Macrophage-derived chemokine induces human eosinophil chemotaxis in a CC chemokine receptor 3- and CC chemokine receptor 4-independent manner

B. S. Bochner*, C. A. Bickel, M. L. Taylor, Jr MacGlashan D.W., P. W. Gray, C. J. Raport, R. Godiska

*Corresponding author for this work

Research output: Contribution to journalArticlepeer-review

67 Scopus citations


Background: Chemokines are believed to contribute to selective cell recruitment. Macrophage-derived chemokine (MDC) is a CC chemokine that causes chemotaxis of dendritic cells, monocytes, and activated natural killer cells. MDC binds to CC chemokine receptor 4 (CCR4) but not to CCR1, CCR2, CCR3, CCR5, CCR6, or CCR7. Objective: Our aim was to determine the in vitro activity of MDC on human eosinophils by using chemotaxis and calcium flux assays. Methods: Eosinophils were purified from peripheral blood of allergic donors, and chemotactic activity of MDC and other CC chemokines was compared in microchemotaxis chamber assays. The role of CCR3 in these assays was determined by using a CCR3-blocking antibody. Measurements of cytosolic Ca++ mobilization were performed by using fura-2AM labeling, with eosinophils and cell lines transfected with CCR3 or CCR4. Eosinophil expression of CCR3 and CCR4 mRNA was determined by using RT-PCR. Results: MDC (0.1 to 100 nmol/L) caused dose-dependent chemotaxis of purified human eosinophils (maximum ∼3-fold control). Compared with other CC chemokines, the potency and efficacy for eosinophil chemotaxis were similar for MDC and eotaxin but were less than that observed for RANTES, monocyte chemoattractant protein (MCP)-4, and eotaxin-2. Although MDC can act by means of CCR4, RT-PCR analysis failed to reveal CCR4 mRNA in eosinophils. Effects of MDC on eosinophils was also independent of CCR3, as a blocking mAb to CCR3 failed to inhibit MDC-induced chemotaxis. Fur-thermore, CCR3-transfected human embryonic kidney cells labeled with Fura-2AM exhibited a rapid rise in intracellular free calcium after stimulation with eotaxin, eotaxin-2, or MCP-4, but not with MDC. Eosinophils cultured for 72 hours in 10 ng/mL IL-5 also demonstrated increased intracellular free calcium after stimulation with eotaxin-2 or MCP-4, but not with up to 100 nmol/L MDC. Conclusion: MDC is a CCR3- and CCR4-independent activator of eosinophil chemotaxis, but it does not appear to elicit measurable cytosolic calcium elevations during these responses. MDC appears to act by means of another receptor in addition to CCR4 and may therefore contribute to eosinophil accu-mulation without working through CCR1 to CCR7.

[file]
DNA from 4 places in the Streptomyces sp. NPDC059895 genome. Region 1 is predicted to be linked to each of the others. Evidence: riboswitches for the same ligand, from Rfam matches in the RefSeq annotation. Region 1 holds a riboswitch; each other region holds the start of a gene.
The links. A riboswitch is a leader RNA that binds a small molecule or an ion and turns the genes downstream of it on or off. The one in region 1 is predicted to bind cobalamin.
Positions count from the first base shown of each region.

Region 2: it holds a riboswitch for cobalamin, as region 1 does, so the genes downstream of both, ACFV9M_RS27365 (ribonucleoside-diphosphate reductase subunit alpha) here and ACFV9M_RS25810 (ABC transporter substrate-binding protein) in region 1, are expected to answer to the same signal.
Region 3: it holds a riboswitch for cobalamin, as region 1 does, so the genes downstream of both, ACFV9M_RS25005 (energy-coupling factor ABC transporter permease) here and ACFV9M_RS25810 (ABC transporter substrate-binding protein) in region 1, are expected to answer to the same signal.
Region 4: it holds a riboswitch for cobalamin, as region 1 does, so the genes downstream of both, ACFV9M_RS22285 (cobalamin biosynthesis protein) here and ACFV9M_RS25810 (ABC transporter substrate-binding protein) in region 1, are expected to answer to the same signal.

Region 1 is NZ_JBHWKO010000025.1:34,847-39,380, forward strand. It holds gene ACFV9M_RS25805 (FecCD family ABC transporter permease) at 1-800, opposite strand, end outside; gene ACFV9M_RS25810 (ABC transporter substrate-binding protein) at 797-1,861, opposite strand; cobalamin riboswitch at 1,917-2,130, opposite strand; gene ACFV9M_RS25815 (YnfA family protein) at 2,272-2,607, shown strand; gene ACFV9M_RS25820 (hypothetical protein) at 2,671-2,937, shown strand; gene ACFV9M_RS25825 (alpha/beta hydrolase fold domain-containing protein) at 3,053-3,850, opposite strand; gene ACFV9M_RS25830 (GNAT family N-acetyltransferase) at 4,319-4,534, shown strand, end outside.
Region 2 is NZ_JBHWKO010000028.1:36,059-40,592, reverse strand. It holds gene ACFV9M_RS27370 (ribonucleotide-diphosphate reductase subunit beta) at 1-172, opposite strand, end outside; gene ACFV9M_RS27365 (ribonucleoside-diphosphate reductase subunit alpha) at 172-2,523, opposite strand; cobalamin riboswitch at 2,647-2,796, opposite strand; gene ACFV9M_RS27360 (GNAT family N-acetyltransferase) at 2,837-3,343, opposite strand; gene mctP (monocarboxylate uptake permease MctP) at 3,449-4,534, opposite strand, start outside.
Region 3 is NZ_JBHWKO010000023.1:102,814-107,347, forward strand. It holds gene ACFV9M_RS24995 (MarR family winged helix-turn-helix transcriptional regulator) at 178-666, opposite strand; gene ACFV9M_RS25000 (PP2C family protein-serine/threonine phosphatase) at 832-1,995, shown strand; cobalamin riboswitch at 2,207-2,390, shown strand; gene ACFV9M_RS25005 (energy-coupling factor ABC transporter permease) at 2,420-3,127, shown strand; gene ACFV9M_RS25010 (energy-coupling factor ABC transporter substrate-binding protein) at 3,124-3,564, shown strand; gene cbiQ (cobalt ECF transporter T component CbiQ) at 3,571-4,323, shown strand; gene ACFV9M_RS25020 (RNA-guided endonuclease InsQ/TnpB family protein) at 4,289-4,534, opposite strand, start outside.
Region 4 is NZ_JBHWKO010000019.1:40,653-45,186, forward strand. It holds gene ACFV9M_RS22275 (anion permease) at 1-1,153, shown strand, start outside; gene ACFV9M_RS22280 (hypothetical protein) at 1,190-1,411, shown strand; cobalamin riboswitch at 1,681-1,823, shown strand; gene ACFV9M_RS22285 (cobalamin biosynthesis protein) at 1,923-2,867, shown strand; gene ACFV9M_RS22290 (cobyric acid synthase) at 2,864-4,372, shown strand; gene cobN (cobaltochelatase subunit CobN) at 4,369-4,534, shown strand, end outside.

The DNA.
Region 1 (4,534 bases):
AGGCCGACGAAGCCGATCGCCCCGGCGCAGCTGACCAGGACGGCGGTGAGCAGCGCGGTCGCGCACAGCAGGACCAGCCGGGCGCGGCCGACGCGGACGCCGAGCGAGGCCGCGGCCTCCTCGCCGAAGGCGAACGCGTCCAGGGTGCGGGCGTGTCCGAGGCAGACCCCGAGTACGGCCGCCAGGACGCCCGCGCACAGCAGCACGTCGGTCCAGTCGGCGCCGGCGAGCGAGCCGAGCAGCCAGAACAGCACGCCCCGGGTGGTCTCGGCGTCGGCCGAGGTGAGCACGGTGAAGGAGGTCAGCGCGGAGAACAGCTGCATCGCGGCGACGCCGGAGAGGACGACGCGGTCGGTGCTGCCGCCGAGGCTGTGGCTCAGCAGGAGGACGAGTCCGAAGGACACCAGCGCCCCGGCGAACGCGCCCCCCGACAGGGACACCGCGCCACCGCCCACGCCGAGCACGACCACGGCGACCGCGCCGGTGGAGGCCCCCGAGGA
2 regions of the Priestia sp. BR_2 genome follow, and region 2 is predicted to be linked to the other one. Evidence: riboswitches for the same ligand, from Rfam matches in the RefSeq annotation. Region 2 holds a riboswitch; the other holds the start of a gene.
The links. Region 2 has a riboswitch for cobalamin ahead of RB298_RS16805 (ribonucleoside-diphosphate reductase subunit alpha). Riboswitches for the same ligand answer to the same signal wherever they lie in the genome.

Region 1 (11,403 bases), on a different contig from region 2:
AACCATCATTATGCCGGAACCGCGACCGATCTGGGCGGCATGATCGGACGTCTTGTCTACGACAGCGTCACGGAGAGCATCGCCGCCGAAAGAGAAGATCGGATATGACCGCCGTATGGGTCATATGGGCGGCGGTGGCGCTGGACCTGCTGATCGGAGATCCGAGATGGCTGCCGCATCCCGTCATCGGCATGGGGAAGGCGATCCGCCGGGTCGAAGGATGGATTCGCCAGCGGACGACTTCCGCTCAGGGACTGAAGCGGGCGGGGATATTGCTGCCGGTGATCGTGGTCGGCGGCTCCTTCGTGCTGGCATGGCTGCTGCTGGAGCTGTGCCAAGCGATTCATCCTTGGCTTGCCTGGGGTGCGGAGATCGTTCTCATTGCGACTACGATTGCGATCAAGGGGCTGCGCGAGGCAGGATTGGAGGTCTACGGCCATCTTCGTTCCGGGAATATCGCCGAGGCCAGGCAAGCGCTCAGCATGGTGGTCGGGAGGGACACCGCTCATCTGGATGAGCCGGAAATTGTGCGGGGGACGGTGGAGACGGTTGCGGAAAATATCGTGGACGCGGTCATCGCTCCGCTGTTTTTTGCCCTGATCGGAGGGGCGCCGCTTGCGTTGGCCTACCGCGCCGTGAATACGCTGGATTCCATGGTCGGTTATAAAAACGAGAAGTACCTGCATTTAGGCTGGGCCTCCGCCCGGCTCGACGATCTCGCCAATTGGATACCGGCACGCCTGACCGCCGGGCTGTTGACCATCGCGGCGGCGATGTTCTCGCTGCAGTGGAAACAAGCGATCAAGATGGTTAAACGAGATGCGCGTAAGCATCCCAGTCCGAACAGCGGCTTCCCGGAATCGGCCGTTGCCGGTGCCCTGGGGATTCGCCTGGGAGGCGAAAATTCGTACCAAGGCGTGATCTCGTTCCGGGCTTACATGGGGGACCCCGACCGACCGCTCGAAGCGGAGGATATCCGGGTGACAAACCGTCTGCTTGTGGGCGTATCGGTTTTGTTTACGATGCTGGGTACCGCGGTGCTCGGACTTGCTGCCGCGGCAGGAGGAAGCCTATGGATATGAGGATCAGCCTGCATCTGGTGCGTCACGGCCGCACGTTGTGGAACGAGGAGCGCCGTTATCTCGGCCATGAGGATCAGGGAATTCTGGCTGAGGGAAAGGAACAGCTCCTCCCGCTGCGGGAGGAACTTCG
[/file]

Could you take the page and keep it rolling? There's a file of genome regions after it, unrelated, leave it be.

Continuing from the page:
Original languageEnglish (US)
Pages (from-to)527-532
Number of pages6
JournalJournal of Allergy and Clinical Immunology
Issue number3 II
StatePublished - 1999


  • Chemokines
  • Chemotaxis
  • Eosinophils
  • Macrophage-derived chemokine

ASJC Scopus subject areas

  • Immunology and Allergy
  • Immunology


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